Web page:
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There is a diagram on page 7 of the LTC3106 (Datasheet) named "Start-up into resistive load" and i couldn't find any explanation on the internet how to understand it.

My assumption is: This diagram shows what load is allowed at the output of the ltc3106 for a given Vin at start-up without getting any problems. So this means: if i have 100Ohms load, the ltc might get problems at start-up with 3V Vin.

Is this right?

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    \$\begingroup\$ I would imagine it means what you say. \$\endgroup\$ – Andy aka Jul 28 '17 at 11:27
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Your assumption is correct. This chart describes the minimum resistance, using a 10uH Inductor, that will allow the converter to startup. Otherwise it will not start or go into a protection mode.

Many microcontroller and system on a chip semiconductor loads are not resistive in nature and only start to draw significant current after they reach a certain voltage and go through a startup sequence. If your load is a microcontroller or processor then you can adjust this startup time to allow the converter to start.

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  • \$\begingroup\$ Indeed, with 10uH and 100mA load at least 4.5V are required. I tested 30uH and now 4.1V is ok. Any links/literature how to calculate the inductor value that is needed for about 3.5V startup? Testing different values seems not to be the best option \$\endgroup\$ – S.G Jul 30 '17 at 11:30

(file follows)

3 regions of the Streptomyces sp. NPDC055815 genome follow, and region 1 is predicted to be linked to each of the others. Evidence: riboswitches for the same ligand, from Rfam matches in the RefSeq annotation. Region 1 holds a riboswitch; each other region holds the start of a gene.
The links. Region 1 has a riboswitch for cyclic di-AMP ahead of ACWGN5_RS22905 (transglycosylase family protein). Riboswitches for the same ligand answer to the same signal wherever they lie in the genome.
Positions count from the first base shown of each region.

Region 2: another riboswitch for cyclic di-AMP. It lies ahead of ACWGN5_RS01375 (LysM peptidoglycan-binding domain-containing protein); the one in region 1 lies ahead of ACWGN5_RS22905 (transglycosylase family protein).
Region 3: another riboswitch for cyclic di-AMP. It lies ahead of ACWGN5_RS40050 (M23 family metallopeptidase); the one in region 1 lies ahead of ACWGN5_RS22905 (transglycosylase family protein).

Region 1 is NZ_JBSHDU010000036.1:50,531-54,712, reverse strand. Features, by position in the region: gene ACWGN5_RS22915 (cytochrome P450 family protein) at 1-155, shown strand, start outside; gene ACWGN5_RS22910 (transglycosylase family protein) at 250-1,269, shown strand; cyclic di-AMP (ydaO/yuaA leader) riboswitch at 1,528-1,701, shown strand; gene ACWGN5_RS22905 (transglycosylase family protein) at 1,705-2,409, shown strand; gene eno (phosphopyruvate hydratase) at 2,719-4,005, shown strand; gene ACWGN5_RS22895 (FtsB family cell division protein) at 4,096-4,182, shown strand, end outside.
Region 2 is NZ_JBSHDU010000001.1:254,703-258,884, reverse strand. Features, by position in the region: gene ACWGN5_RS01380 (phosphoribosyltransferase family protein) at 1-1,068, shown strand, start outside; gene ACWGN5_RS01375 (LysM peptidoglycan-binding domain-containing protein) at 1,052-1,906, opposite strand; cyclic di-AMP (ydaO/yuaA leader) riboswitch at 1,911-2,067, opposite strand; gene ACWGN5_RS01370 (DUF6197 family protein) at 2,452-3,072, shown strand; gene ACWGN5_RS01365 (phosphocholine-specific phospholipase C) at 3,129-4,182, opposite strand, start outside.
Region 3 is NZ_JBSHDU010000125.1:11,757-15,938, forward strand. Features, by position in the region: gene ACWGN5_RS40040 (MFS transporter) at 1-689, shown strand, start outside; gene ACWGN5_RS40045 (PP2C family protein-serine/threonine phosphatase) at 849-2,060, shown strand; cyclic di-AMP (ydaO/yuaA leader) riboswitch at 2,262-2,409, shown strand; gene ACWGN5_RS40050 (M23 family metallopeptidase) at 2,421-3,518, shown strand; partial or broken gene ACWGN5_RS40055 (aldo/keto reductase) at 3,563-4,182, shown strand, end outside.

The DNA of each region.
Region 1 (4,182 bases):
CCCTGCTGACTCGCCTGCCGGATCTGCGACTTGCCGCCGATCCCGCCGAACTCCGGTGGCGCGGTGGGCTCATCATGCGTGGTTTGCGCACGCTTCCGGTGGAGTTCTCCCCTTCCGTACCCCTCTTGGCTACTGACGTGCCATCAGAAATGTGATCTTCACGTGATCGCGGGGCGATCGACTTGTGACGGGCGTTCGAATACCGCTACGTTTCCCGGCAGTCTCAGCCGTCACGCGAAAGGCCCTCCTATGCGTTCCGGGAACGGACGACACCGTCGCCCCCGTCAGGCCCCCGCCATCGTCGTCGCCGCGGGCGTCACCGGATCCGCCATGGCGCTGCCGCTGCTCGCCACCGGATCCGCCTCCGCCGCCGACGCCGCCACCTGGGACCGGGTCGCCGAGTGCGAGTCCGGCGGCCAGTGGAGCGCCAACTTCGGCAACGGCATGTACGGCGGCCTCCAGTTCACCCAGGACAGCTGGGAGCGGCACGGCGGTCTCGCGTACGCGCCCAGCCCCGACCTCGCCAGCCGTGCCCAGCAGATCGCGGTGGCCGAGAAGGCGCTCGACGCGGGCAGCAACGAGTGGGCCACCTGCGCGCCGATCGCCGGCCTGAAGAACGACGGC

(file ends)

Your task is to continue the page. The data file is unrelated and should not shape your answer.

• \$\begingroup\$ As you have found, the larger inductor will reduce the peak and value ripple current of the boost/buck converter allowing you to adjust the values shown in the table a little. However, I would not think it would change much from your experiments and I would not recommend for high volume applications. Which application diagram fits your use the best? \$\endgroup\$ – Surfncircuits Jul 31 '17 at 22:26
  • \$\begingroup\$ Sry, but I don't understand your answer. Can you explain it once again? \$\endgroup\$ – S.G Aug 1 '17 at 18:50

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